Save Our Beach Association
The Texas General Land Office reports that the most harmful threats to our beach are the rising sea level, hurricanes and extreme events, and erosion. See the Texas Coastal Resiliency Master Plan Update, December 2020.
Rising sea level. Galveston has experience rising water levels since 1908. See Extreme Water Levels 8771450 Galveston Pier 21, TX. Overall, National Oceanic and Atmospheric Administration (NOAA) scientific models predict that the entire U.S. shore will be 10 to 12 inches higher by 2050, and by 2060, the sea level will raise by 25 inches in Galveston. See the Global and Regional Sea Level Rise Scenarios for the United States, NOAA.
Erosion. According to the Texas General Ln Office, the average erosion rate for the 367 miles of Texas coast is 4.1 feet per year. Sixty-four percent of the Texas coast is eroding at an average rate of about 6 feet per year, with some locations losing more than 30 feet per year. (Coastal Erosion, Texas General land Office.) The results of this erosion will be decreasing property values; weakening tourism and local economies; diminished farming and fishing; and damaged ports, roads and industrial infrastructure. Surfside Beach has seen a dramatic impact of erosion along Beach Drive:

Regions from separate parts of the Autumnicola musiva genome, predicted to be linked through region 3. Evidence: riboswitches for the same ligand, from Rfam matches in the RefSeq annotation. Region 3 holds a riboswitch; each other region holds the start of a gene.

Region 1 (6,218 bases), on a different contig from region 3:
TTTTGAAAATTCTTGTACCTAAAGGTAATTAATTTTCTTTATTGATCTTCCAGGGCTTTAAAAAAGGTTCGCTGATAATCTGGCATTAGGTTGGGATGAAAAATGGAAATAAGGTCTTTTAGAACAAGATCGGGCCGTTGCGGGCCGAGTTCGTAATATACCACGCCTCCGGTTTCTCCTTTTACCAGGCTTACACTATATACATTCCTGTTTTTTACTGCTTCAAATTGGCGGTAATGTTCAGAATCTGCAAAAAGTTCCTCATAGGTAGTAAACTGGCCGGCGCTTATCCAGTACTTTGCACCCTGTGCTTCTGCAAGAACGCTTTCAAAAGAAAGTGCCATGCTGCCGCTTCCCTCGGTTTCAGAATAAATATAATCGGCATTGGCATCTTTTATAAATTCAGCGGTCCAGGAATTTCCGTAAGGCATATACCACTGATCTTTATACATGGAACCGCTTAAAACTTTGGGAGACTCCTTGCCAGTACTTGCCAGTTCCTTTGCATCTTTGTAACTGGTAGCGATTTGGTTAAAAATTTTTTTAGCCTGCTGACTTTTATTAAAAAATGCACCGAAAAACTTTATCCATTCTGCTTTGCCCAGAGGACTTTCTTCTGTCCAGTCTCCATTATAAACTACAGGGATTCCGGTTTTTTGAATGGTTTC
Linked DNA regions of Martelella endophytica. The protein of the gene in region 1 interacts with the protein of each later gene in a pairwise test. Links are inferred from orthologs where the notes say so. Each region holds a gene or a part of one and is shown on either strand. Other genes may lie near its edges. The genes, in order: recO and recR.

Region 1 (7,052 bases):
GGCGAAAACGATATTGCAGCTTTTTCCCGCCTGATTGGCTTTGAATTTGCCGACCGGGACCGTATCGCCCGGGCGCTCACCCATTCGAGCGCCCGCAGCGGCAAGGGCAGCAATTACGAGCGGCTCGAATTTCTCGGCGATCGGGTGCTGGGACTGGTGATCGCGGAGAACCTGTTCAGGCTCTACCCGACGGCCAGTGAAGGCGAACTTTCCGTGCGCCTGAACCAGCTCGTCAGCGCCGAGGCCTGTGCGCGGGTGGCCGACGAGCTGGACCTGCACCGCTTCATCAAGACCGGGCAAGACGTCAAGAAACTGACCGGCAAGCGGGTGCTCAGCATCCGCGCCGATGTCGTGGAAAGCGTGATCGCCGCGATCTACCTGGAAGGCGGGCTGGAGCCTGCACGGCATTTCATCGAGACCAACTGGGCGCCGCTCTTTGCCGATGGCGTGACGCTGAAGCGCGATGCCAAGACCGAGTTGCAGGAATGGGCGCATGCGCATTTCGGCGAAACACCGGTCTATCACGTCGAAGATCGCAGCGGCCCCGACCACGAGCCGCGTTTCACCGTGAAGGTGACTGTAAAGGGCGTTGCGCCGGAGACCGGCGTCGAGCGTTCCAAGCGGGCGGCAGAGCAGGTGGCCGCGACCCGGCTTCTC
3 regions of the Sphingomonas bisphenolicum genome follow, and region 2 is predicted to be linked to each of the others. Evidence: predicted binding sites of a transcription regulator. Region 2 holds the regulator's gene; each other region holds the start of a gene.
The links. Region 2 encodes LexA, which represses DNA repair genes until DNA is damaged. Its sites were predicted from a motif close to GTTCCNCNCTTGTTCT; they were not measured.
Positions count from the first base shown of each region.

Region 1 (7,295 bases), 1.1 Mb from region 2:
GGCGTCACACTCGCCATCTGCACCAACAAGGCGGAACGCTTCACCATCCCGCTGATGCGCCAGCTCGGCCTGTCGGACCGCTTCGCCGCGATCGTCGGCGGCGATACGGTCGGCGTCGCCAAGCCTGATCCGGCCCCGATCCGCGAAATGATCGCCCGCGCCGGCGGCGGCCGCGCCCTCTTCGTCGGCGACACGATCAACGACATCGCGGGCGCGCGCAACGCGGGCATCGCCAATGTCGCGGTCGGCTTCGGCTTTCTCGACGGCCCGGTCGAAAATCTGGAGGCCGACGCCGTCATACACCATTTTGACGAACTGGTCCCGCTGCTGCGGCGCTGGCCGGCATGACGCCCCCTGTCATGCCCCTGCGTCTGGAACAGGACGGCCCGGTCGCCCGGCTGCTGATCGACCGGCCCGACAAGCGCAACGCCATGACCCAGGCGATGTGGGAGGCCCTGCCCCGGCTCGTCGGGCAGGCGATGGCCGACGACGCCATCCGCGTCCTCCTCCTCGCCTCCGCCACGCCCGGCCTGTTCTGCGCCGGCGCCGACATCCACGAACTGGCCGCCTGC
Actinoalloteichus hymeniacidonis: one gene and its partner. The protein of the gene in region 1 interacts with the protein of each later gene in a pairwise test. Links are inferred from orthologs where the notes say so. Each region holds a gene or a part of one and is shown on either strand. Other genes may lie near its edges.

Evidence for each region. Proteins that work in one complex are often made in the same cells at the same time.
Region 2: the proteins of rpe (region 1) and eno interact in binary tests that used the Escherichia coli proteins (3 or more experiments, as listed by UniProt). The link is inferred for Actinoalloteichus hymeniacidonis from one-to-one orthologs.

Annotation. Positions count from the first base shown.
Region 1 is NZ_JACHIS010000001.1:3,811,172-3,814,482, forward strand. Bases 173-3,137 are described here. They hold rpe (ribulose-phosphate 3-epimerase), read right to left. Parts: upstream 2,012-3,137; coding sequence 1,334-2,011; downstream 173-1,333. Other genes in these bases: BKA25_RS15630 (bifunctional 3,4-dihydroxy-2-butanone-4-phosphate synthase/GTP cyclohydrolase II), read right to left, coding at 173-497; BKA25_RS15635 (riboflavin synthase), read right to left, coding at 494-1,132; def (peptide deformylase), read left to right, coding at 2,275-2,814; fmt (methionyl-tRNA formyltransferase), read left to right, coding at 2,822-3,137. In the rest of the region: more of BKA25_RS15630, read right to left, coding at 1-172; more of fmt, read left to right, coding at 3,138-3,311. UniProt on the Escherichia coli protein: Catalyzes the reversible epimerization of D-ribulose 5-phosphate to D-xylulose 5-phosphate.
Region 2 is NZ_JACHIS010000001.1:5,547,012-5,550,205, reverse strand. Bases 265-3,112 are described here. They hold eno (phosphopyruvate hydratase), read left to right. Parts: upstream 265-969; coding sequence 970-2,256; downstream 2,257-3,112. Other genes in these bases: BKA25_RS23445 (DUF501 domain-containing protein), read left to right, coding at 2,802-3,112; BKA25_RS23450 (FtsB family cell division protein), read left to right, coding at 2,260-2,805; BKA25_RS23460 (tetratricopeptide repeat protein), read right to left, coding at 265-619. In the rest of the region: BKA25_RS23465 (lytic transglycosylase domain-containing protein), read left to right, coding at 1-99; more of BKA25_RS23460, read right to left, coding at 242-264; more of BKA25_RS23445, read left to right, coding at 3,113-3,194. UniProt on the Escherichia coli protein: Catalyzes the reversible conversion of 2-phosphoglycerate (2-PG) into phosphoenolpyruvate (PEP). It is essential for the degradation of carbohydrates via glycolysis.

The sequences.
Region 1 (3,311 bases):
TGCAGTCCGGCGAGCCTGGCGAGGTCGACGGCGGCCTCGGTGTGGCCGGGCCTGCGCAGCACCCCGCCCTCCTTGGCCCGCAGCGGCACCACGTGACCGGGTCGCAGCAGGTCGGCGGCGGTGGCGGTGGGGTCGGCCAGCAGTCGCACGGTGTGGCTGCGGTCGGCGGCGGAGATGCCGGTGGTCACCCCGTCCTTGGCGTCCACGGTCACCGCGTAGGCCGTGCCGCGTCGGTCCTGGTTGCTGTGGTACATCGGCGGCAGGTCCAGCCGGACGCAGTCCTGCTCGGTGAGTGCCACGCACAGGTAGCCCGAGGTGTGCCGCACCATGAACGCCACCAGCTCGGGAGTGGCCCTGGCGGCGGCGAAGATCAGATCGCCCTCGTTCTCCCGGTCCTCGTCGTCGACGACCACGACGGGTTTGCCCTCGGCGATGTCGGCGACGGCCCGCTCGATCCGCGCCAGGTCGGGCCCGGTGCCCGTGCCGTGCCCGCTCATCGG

Trash and Pollution. Other threats to our beach is trash and pollution. According to National Geographic, “Marine pollution is a combination of chemicals and trash, most of which comes from land sources and is washed or blown into the ocean. This pollution results in damage to the environment, to the health of all organisms, and to economic structures worldwide.” (National Geographic, “Marine Pollution”)
Recreational Demand. Surfside Beach has also seen an increase in the use of the beach and amenities. Over 19,000 vehicles were counted in one day turning left from the bridge. The village was required to close the beach access roads several times during the peak season. The estimated number of visitors during holidays is over 100,000.